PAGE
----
Shiva and Parvati unite in dance

The music is the same; so are the compositions. The arms and feet follow a predetermined pattern, sharp lines in space with turned-out angles. They elaborate on the recognisable physicality of Bharatanatyam. Yet, there is something that catches the eye in dancer and choreographer Rukmini Vijayakumar’s iteration of the form. It is perhaps the athleticism she brings forth, with deep lunges, high leaps and an elastic spine. Then there’s her choice of costume – spliced together from fabric that cleanly adheres to the contours of the body.

Maargam, the Bengaluru-based dancer’s solo Bharatanatyam recital, starts with an invocation using verses from the Ardhanariswara Stotram to describe a composite and androgynous form of Shiva and Parvati that is half-man and half-woman. For classical dancers, the Ardhanariswara trope is a rich playing field. It offers an opportunity to combine verse, meaning and two distinct, detailed movement qualities – the vigour and athleticism of Shiva meeting the grace and sensuality of Parvati. In Vijayakumar’s invocation, the focus is on a rhythmic delineation of the words, and on the jatis (strings of rhythmic syllables) and footwork this creates room for. Through this examination of rhythm, she also broaches layers of meaning and philosophy. “That you desire it makes you separate from it,” she says talking about the duality and unity in the Ardhanariswara image. “The moment you surrender to it, you are no longer two; you’re one.”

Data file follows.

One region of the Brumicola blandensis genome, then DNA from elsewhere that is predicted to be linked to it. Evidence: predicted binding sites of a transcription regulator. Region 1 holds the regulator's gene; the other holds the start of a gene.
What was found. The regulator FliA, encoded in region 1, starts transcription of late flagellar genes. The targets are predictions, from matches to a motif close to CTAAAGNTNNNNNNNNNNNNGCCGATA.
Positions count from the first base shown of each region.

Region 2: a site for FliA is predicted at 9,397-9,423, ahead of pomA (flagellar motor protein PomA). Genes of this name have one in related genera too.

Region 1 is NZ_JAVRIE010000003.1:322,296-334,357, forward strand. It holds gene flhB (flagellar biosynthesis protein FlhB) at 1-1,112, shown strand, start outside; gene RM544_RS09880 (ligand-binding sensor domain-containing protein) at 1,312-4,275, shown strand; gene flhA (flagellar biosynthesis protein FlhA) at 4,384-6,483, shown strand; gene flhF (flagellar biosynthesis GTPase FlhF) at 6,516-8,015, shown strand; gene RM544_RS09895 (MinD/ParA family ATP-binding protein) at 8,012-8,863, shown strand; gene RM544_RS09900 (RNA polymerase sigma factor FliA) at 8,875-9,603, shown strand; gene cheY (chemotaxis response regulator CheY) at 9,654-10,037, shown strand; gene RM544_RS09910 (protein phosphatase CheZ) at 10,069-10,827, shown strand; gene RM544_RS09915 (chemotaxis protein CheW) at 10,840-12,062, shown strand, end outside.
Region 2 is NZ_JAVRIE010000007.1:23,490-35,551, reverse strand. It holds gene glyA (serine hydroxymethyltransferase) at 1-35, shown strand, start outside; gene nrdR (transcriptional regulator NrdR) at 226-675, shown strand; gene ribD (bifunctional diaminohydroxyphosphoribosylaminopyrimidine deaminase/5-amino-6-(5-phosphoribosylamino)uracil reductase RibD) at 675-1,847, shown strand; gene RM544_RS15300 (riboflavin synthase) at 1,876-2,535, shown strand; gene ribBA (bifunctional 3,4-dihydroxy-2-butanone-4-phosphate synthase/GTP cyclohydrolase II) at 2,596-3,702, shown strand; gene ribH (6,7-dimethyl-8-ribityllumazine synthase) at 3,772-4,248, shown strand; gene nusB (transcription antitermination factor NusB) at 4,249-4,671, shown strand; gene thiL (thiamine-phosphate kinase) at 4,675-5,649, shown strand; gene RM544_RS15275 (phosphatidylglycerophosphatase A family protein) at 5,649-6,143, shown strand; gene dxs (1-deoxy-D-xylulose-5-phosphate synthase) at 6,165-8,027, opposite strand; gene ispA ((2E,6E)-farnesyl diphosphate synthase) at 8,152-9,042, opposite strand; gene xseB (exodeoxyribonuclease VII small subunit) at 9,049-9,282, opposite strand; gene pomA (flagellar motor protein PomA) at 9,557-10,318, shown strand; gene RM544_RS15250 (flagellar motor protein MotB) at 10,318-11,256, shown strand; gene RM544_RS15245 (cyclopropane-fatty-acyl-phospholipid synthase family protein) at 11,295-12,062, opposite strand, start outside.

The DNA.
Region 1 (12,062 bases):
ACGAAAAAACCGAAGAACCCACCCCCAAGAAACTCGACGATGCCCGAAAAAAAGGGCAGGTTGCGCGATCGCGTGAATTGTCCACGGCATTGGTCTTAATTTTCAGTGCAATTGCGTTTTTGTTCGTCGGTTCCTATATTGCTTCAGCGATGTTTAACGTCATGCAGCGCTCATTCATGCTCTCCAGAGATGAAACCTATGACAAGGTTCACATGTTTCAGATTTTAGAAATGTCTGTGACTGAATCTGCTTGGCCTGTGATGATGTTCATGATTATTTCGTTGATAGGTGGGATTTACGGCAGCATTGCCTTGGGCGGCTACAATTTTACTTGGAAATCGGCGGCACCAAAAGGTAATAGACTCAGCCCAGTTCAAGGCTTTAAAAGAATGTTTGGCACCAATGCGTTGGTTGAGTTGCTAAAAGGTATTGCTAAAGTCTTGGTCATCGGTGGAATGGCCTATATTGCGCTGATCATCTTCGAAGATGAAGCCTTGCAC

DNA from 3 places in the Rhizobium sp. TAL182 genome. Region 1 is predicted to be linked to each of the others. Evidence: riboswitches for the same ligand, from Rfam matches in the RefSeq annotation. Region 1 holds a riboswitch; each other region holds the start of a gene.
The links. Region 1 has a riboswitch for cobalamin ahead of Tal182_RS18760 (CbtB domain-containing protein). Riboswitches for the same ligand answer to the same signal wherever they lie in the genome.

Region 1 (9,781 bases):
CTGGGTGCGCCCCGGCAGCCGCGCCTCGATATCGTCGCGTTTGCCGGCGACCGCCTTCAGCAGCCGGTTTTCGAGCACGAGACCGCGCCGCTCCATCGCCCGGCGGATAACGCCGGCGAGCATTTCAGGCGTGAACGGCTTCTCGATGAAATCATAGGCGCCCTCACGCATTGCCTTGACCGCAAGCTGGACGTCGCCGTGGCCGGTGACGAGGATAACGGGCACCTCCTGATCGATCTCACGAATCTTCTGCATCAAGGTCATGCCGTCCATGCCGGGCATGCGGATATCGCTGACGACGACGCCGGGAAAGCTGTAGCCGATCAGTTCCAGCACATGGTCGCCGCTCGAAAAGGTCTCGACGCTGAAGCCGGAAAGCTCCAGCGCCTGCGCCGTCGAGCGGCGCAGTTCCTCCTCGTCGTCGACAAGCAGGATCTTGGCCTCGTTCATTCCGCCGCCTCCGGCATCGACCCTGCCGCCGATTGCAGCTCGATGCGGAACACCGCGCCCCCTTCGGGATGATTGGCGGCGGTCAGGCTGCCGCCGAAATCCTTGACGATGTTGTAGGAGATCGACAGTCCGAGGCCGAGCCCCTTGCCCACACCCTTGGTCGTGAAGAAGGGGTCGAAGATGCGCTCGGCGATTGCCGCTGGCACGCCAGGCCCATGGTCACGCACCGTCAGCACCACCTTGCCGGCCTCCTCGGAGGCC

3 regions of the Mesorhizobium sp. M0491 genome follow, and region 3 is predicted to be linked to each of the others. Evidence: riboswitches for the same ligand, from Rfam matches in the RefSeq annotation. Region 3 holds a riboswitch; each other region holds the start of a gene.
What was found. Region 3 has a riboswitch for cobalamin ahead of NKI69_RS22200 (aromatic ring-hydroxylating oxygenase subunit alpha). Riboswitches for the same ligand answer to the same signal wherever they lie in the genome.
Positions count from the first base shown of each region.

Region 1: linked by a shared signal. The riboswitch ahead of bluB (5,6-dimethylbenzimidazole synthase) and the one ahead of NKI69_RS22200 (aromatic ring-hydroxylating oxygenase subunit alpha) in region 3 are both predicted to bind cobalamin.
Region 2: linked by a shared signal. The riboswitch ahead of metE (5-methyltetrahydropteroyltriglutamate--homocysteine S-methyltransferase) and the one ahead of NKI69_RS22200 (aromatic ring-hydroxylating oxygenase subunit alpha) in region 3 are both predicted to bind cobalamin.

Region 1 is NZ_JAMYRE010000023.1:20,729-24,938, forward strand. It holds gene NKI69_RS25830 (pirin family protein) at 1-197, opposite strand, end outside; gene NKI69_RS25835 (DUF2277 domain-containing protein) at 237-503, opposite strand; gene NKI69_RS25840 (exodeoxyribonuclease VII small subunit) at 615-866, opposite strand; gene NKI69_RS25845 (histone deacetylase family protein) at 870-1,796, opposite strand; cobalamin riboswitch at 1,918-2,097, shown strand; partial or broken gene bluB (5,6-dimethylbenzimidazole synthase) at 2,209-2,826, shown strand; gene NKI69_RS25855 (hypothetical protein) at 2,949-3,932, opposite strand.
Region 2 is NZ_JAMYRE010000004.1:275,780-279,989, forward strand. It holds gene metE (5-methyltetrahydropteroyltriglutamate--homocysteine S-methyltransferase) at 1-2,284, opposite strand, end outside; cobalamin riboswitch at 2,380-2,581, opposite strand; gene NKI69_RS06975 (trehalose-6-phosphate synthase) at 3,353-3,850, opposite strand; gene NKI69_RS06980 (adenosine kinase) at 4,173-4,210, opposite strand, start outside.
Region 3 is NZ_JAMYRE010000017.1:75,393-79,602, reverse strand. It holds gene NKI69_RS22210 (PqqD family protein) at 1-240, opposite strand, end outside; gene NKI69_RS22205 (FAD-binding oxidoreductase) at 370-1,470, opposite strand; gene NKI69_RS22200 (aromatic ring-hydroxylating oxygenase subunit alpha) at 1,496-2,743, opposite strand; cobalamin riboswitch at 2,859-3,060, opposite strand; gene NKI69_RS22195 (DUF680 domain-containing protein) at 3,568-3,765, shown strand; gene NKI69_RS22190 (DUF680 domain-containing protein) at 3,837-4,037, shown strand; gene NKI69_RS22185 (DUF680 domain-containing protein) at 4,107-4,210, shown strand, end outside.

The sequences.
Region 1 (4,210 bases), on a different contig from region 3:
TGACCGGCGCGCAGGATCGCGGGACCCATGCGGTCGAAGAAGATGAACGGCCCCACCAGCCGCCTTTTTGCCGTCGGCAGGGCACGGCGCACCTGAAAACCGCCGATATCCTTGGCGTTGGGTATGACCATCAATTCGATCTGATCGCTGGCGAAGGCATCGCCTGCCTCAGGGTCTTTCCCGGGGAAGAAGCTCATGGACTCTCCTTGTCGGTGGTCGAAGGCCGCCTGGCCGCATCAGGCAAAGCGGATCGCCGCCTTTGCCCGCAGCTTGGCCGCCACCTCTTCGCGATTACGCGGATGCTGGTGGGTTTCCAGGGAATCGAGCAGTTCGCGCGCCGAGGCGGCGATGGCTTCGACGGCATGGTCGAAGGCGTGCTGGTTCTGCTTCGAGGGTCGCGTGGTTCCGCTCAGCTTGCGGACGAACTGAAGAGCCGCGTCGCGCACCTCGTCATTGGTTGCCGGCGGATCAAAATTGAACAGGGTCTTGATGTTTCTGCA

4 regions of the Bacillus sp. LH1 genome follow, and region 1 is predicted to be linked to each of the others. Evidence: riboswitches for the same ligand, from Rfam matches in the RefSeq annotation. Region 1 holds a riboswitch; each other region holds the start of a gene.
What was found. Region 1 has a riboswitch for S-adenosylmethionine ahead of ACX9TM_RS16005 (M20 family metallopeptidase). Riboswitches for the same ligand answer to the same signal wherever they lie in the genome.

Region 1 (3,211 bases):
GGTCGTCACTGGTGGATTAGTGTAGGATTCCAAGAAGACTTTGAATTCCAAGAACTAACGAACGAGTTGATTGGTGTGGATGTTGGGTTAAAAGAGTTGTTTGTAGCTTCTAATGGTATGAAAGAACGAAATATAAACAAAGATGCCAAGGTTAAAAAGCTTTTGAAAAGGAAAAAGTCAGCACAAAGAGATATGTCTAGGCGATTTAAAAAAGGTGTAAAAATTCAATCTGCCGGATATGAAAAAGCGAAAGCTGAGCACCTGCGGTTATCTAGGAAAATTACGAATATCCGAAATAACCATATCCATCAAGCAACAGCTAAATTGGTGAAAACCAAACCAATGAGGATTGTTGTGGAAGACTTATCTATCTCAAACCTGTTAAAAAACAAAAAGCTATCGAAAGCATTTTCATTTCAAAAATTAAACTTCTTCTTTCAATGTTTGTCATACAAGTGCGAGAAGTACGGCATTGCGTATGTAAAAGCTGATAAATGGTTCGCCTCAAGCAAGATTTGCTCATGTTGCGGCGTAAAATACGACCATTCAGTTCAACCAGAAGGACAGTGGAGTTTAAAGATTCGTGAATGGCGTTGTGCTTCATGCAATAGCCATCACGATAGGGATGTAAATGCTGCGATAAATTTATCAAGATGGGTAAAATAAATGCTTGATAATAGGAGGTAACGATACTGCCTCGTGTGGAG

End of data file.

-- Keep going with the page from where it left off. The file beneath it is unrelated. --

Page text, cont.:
Vijayakumar has picked the iconic bhairavi varnam, mohamana¸ as her central composition. The varnam goes back two centuries, and is ascribed to the Tanjore Quartet, a 19th-century coterie of four brothers who were responsible for shaping the modern-day repertoire of Bharatanatyam and Carnatic music through their work at the courts of Tanjore and Travancore. The varnam’s journey from the courts to the proscenium stage makes it a compelling challenge for many choreographers looking to tap into the roots of Bharatanatyam as a practice. Vijayakumar interprets the varnam from the perspective of a newly married Parvati, who tells Shiva off for not paying attention to her at a juncture when her love for him is so powerful. Smitten by his physical appearance, she approaches him after a bath, but he brushes her off. The final paragraph of the composition, describing Shiva’s omniscience, is variously interpreted as an ode to the lord or a sarcastic diatribe by Parvati.

Vijayakumar prefers the latter interpretation for the continuity of character that it suggests. “The entire varnam consists of one scene,” she explains. “In praise of Shiva, the latter half of the varnam is often ‘danced’ describing Shiva as opposed to Parvati making references to Shiva.” There is no dancing that is not motivated by the character Vijayakumar’s performance of the varnam. “Shiva doesn’t appear as a character independent of Parvati’s voice,” she says. “Thus, there is a singular intention that is sustained through the varnam.” Vijayakumar ends with an abhinaya piece and the Kadanakuthuhalam thillana.

Armed with her training in contemporary dance practices, Vijayakumar has chosen to focus entirely on Bharatanatyam in the last few years. For an upcoming performance, she is playing with momentum in the form, particular how one could build up momentum instead of having it appear in flashes. She finds this challenging yet exciting – her continued exploration of the form opens up new ideas for her, making it a language she identifies with. “I think the possibilities within the form are endless. I don’t feel restricted by Bharatanatyam,” she concludes.

Maargam will take place on Saturday, September 16 at 5 p.m. at the Dance Theatre, NCPA.

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Printable version | May 13, 2021 3:35:36 PM |

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